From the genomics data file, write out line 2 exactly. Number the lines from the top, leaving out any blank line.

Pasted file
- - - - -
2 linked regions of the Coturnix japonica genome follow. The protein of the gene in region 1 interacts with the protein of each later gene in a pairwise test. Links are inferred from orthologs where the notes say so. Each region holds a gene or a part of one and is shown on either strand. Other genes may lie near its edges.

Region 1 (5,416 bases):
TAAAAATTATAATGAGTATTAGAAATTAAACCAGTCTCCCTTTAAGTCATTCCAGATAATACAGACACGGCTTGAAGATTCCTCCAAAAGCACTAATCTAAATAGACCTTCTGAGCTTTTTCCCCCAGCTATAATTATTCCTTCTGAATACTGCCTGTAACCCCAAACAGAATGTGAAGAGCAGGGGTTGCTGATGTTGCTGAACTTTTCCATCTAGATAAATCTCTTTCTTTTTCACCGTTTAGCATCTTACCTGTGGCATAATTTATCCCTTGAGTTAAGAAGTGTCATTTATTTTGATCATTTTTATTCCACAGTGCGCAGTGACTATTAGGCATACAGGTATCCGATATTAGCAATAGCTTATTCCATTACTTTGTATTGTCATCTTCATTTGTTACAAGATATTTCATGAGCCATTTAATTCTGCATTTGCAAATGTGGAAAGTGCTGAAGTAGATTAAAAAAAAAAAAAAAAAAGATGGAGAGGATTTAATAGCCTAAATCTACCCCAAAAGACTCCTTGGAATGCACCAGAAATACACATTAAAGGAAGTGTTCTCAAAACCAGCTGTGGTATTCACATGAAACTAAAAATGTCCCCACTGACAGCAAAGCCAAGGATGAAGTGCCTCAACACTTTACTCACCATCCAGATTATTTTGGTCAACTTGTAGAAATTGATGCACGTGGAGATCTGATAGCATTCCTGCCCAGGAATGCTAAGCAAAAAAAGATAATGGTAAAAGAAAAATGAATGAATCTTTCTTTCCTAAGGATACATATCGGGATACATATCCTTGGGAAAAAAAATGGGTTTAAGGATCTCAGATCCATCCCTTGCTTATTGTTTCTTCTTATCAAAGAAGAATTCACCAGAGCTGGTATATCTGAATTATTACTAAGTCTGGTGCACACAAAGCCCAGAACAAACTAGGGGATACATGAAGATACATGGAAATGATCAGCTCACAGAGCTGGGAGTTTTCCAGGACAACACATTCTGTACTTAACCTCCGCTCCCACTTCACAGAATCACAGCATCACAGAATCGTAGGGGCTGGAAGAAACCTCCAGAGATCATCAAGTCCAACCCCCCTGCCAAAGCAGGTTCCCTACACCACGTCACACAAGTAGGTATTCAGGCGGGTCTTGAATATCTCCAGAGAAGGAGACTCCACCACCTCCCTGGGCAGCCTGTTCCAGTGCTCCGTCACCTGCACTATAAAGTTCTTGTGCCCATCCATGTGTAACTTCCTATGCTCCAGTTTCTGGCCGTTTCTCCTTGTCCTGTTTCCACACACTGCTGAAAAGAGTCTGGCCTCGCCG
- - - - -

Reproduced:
Region 1 (5,416 bases):